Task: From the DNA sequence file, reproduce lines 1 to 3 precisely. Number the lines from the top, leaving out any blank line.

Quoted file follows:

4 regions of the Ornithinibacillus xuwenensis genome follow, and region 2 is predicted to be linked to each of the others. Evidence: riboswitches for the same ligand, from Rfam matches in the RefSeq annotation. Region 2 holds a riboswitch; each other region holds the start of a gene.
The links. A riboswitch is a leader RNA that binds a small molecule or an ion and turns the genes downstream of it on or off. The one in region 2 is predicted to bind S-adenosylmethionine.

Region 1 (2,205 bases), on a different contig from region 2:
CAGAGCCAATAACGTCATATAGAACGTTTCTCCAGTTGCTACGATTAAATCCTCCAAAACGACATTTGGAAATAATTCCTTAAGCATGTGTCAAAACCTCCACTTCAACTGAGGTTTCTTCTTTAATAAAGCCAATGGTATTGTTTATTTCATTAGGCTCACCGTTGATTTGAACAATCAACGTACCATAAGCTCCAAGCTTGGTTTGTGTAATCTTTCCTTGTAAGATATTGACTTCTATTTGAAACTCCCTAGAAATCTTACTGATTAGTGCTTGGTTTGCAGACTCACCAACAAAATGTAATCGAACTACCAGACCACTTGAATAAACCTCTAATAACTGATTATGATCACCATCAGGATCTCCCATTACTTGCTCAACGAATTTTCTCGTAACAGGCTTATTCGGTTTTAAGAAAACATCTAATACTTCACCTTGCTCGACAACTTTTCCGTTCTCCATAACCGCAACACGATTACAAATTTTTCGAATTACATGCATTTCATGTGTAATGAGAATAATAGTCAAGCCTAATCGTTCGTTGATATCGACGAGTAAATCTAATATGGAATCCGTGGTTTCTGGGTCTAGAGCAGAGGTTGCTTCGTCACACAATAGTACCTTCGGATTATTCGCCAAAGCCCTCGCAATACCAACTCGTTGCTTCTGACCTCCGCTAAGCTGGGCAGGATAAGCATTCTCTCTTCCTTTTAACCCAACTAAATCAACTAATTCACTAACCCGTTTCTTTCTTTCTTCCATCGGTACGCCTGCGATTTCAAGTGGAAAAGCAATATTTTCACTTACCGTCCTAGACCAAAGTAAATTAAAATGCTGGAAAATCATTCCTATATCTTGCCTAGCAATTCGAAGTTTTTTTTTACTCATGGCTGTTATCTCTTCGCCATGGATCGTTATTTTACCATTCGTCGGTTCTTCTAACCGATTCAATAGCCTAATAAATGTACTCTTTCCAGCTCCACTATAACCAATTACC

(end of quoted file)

4 regions of the Ornithinibacillus xuwenensis genome follow, and region 2 is predicted to be linked to each of the others. Evidence: riboswitches for the same ligand, from Rfam matches in the RefSeq annotation. Region 2 holds a riboswitch; each other region holds the start of a gene.
The links. A riboswitch is a leader RNA that binds a small molecule or an ion and turns the genes downstream of it on or off. The one in region 2 is predicted to bind S-adenosylmethionine.

Region 1 (2,205 bases), on a different contig from region 2: